It is not uncommon for ambulance staff to experience difficulty accessing appropriate training. Financial constraints exist, and the release of staff for training has operational consequences. Such challenges can delay the adoption of appropriate treatments20 and overshadow the use of patient outcome as the standard for judging system effectiveness.21 22 These challenges occur at a time when demands on the service and individual paramedics have never been greater.4 This has led to debate because of concerns about diagnostic abilities in the prehospital arena and the potential consequences of inappropriate or inexpert intervention.23 Of concern in this study is that most respondents indicated that the first response to a child could be someone with no specific or current training.
Front-line personnel have an increasing responsibility to deliver more prehospital non-emergency treatment despite not having the necessary training. The move to leave as many children at home as possible1 must therefore have a safety net, and personnel involved must be fully aware of the risks in not transporting them. In their response to a consultation on a Department of Health report,24 the Department of Health ambulance policy team suggested that, to reduce risk, emphasis should be placed primarily on the assessment and recognition of the sick child and that advanced skills such as intubation or gaining intravenous access are secondary to the requirement for removal to definitive care. In the future, paramedics should be encouraged to use telemetry to get supportive advice from primary or secondary care. This is particularly important when making decisions that may change the child's outcome, particularly if there is a long transfer time between the scene and hospital. Future service developments should also be based upon a needs assessment that links prehospital care with outcomes. Each service should be able to assess its case mix and develop its training appropriately. Additionally, the Care Quality Commission should work collaboratively with the ambulance services, JRCALC and appropriate colleges to develop a set of standards related to the prehospital emergency care of children in the ambulance service. This will ensure that the prehospital phase of a child's care pathway is part of the continuum and not viewed in isolation.
Collaborative training, audit and research between ambulance and acute trusts would be beneficial to both prehospital and secondary care practitioners and commissioners. One way that prehospital care personnel can be involved in clinical audit/research is through participation in a Confidential Enquiry. The essential feature of these enquiries is the independent, multidisciplinary, anonymous review of cases to identify avoidable factors. The enquiry process itself can be a powerful tool ‘to educate and to drive change through the experience of participants’.25 The forthcoming CMACE Enquiry into Head Injury in Children is one that paramedics are encouraged to follow and participate in where possible.
The self-report survey was dependent upon a reliable response. As surveys were not returned by three services, the findings cannot be generalised. Effort was made to ensure comparability of the data from respondents through piloting the survey and providing guidance, yet there were still some ambiguous responses. Respondents may have misinterpreted some questions and subsequently provided incorrect responses or responses that could be misinterpreted by the researcher. As information was obtained primarily from service managers, a study (eg, a national survey or qualitative interviews) on the views of paramedics and front-line staff on the challenges and pitfalls of prehospital care issues relating to children is recommended.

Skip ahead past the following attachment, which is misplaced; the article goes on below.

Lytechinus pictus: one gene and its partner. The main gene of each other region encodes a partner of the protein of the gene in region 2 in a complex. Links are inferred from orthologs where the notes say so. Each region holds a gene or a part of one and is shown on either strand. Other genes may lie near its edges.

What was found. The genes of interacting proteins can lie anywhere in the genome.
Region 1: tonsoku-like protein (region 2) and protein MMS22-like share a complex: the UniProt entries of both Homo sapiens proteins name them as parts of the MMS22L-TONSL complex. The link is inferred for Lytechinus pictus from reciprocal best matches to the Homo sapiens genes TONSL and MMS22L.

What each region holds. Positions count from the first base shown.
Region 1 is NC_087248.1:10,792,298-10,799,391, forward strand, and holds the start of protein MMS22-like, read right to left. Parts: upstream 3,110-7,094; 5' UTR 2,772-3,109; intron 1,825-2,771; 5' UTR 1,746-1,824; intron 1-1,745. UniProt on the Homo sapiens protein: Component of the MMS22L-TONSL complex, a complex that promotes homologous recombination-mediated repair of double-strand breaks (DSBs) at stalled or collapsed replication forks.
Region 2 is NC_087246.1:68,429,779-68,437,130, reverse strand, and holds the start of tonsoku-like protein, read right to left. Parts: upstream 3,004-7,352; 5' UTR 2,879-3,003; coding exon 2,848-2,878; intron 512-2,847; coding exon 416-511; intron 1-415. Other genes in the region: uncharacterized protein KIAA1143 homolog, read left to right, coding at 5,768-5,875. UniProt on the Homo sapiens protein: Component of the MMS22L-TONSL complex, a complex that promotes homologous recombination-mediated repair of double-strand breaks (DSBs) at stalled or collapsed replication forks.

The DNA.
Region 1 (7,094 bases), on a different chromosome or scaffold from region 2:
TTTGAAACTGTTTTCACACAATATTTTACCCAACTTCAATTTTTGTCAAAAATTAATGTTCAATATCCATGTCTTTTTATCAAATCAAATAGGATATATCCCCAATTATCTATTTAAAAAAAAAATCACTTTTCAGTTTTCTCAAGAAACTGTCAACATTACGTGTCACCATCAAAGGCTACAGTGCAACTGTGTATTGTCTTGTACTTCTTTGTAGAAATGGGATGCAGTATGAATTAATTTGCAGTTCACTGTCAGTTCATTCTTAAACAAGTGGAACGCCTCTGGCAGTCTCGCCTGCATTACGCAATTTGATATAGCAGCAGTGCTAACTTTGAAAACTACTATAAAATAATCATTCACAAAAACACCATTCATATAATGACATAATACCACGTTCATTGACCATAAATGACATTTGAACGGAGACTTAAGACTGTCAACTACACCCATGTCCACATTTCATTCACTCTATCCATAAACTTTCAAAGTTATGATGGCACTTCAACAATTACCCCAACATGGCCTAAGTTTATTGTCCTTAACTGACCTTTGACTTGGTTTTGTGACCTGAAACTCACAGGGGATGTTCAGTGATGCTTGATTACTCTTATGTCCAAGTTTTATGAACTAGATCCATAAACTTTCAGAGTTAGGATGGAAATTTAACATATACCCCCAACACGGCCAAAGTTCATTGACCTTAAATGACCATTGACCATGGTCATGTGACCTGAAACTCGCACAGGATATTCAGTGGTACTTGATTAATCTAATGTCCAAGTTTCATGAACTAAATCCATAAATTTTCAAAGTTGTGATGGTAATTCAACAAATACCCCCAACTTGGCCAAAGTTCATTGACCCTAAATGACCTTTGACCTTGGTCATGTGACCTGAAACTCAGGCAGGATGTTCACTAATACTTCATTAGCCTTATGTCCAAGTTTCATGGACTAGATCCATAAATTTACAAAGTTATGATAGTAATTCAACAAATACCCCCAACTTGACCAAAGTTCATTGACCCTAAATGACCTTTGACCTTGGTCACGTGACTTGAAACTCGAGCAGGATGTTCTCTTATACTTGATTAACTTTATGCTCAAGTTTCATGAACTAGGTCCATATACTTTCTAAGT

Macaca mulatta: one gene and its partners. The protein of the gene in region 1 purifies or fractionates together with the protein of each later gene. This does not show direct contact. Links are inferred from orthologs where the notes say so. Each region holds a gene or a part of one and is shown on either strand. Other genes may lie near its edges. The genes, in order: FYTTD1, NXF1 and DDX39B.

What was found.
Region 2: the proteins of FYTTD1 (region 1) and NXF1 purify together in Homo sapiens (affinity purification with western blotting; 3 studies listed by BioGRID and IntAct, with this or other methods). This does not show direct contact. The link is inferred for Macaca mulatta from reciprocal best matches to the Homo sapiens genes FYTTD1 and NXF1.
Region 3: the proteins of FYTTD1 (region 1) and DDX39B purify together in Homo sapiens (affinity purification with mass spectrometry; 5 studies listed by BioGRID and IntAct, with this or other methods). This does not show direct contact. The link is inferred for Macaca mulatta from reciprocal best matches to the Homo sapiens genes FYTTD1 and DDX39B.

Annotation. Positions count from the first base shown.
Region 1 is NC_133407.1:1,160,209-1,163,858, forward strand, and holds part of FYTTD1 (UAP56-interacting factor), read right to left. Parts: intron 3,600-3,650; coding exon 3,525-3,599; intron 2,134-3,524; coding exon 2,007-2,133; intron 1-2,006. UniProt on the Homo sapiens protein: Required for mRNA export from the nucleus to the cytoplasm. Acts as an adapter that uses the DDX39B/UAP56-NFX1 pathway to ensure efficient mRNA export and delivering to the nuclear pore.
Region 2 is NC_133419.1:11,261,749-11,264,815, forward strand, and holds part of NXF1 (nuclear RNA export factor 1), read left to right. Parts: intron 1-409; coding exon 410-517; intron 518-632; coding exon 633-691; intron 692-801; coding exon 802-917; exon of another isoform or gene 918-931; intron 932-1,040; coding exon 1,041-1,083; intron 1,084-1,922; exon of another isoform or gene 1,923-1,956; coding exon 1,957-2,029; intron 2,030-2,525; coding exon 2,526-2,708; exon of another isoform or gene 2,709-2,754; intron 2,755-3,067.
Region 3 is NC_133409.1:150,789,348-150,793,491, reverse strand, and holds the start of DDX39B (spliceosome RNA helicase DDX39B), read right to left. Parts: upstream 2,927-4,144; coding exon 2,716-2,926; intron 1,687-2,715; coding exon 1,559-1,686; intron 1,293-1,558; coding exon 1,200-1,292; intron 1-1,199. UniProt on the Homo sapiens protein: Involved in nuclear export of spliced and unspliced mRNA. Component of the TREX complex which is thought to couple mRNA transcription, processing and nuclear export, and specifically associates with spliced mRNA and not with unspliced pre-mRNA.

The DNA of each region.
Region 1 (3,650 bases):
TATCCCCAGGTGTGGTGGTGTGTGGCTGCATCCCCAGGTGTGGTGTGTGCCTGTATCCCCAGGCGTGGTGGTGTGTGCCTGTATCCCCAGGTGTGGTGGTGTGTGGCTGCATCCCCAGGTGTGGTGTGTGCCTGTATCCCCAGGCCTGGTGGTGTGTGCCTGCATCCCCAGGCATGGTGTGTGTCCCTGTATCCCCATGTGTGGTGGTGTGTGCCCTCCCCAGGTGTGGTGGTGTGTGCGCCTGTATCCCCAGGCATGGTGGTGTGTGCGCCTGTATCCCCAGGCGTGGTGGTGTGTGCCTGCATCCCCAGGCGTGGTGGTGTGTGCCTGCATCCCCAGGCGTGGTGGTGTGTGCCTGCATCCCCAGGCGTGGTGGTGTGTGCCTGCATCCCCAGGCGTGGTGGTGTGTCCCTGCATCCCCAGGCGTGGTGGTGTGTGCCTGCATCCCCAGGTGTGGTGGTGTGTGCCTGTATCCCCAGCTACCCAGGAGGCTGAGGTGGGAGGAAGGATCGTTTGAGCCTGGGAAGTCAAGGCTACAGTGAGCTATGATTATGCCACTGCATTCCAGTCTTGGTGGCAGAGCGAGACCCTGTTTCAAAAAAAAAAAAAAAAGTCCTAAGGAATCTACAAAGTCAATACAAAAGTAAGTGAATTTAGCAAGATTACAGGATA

The aim of this survey was to provide an up-to-date national picture on the care available to children in the prehospital setting in order to inform future service provision, practice, guideline development and further audit, research and confidential enquiry. Despite improvements, paediatric care by front-line personnel remains limited by resource and skill availability and, when assessed by comparison with national guidelines (eg, JRCALC), accepted standards are often lacking. The findings provide a basis for discussion by service planners and providers about the future provision of prehospital care for all children. Furthermore, this study highlights the requirement for robust collaborative audit in this area, in which we would include case note review, to guide training, local service requirements and resource allocation. Training initiatives should also be collaborative between ambulance services and acute trusts. This will reduce variation and maintain the safety of patients and quality of care.
The authors thank all of the respondents and their colleagues for taking the time to complete the survey. They also thank Fiona Jewkes, Mark Woolcock, Kevin Morris and Phil Hyde for providing invaluable clinical advice over the development of the questionnaire.
Funding This work was undertaken by the Centre for Maternal and Child Enquiries (CMACE) as part of Child Health Enquiry under the Confidential Enquiry into Maternal and Child Health (CEMACH) programme. The CEMACH programme of work is funded by the National Patient Safety Agency. Additional contributors to the Child Health Enquiry include the Department of Health, Social Services and Public Safety of Northern Ireland, the Isle of Man and the States of Jersey and Guernsey. The views expressed in this publication are those of the authors and not those of the funding bodies.
Competing interests None.
Provenance and peer review Not commissioned; externally peer reviewed.